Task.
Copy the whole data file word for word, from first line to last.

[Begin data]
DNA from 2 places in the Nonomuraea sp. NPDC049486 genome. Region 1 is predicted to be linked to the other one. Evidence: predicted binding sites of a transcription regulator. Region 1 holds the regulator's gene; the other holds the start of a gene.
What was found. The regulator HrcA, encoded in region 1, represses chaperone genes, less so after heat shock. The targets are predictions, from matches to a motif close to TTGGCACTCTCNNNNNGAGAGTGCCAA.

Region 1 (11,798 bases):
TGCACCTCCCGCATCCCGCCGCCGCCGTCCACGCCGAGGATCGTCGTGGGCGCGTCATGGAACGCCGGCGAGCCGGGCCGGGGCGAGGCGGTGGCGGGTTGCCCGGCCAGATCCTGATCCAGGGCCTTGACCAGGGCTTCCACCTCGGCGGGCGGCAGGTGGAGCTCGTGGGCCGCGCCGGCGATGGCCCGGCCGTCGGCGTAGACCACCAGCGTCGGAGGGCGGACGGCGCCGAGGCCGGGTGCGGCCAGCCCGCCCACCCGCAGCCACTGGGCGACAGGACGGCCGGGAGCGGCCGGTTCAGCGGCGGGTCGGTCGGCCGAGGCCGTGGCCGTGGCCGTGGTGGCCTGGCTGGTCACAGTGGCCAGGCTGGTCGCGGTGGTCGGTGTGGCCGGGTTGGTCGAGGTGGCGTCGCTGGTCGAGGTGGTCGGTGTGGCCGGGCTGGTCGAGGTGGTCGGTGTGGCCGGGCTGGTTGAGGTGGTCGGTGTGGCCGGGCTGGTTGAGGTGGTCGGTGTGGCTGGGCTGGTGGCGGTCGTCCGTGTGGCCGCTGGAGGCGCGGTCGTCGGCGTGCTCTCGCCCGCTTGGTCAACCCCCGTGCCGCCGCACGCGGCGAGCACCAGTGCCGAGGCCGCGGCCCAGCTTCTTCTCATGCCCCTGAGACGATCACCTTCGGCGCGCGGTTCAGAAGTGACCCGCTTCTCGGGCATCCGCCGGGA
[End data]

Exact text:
DNA from 2 places in the Nonomuraea sp. NPDC049486 genome. Region 1 is predicted to be linked to the other one. Evidence: predicted binding sites of a transcription regulator. Region 1 holds the regulator's gene; the other holds the start of a gene.
What was found. The regulator HrcA, encoded in region 1, represses chaperone genes, less so after heat shock. The targets are predictions, from matches to a motif close to TTGGCACTCTCNNNNNGAGAGTGCCAA.

Region 1 (11,798 bases):
TGCACCTCCCGCATCCCGCCGCCGCCGTCCACGCCGAGGATCGTCGTGGGCGCGTCATGGAACGCCGGCGAGCCGGGCCGGGGCGAGGCGGTGGCGGGTTGCCCGGCCAGATCCTGATCCAGGGCCTTGACCAGGGCTTCCACCTCGGCGGGCGGCAGGTGGAGCTCGTGGGCCGCGCCGGCGATGGCCCGGCCGTCGGCGTAGACCACCAGCGTCGGAGGGCGGACGGCGCCGAGGCCGGGTGCGGCCAGCCCGCCCACCCGCAGCCACTGGGCGACAGGACGGCCGGGAGCGGCCGGTTCAGCGGCGGGTCGGTCGGCCGAGGCCGTGGCCGTGGCCGTGGTGGCCTGGCTGGTCACAGTGGCCAGGCTGGTCGCGGTGGTCGGTGTGGCCGGGTTGGTCGAGGTGGCGTCGCTGGTCGAGGTGGTCGGTGTGGCCGGGCTGGTCGAGGTGGTCGGTGTGGCCGGGCTGGTTGAGGTGGTCGGTGTGGCCGGGCTGGTTGAGGTGGTCGGTGTGGCTGGGCTGGTGGCGGTCGTCCGTGTGGCCGCTGGAGGCGCGGTCGTCGGCGTGCTCTCGCCCGCTTGGTCAACCCCCGTGCCGCCGCACGCGGCGAGCACCAGTGCCGAGGCCGCGGCCCAGCTTCTTCTCATGCCCCTGAGACGATCACCTTCGGCGCGCGGTTCAGAAGTGACCCGCTTCTCGGGCATCCGCCGGGA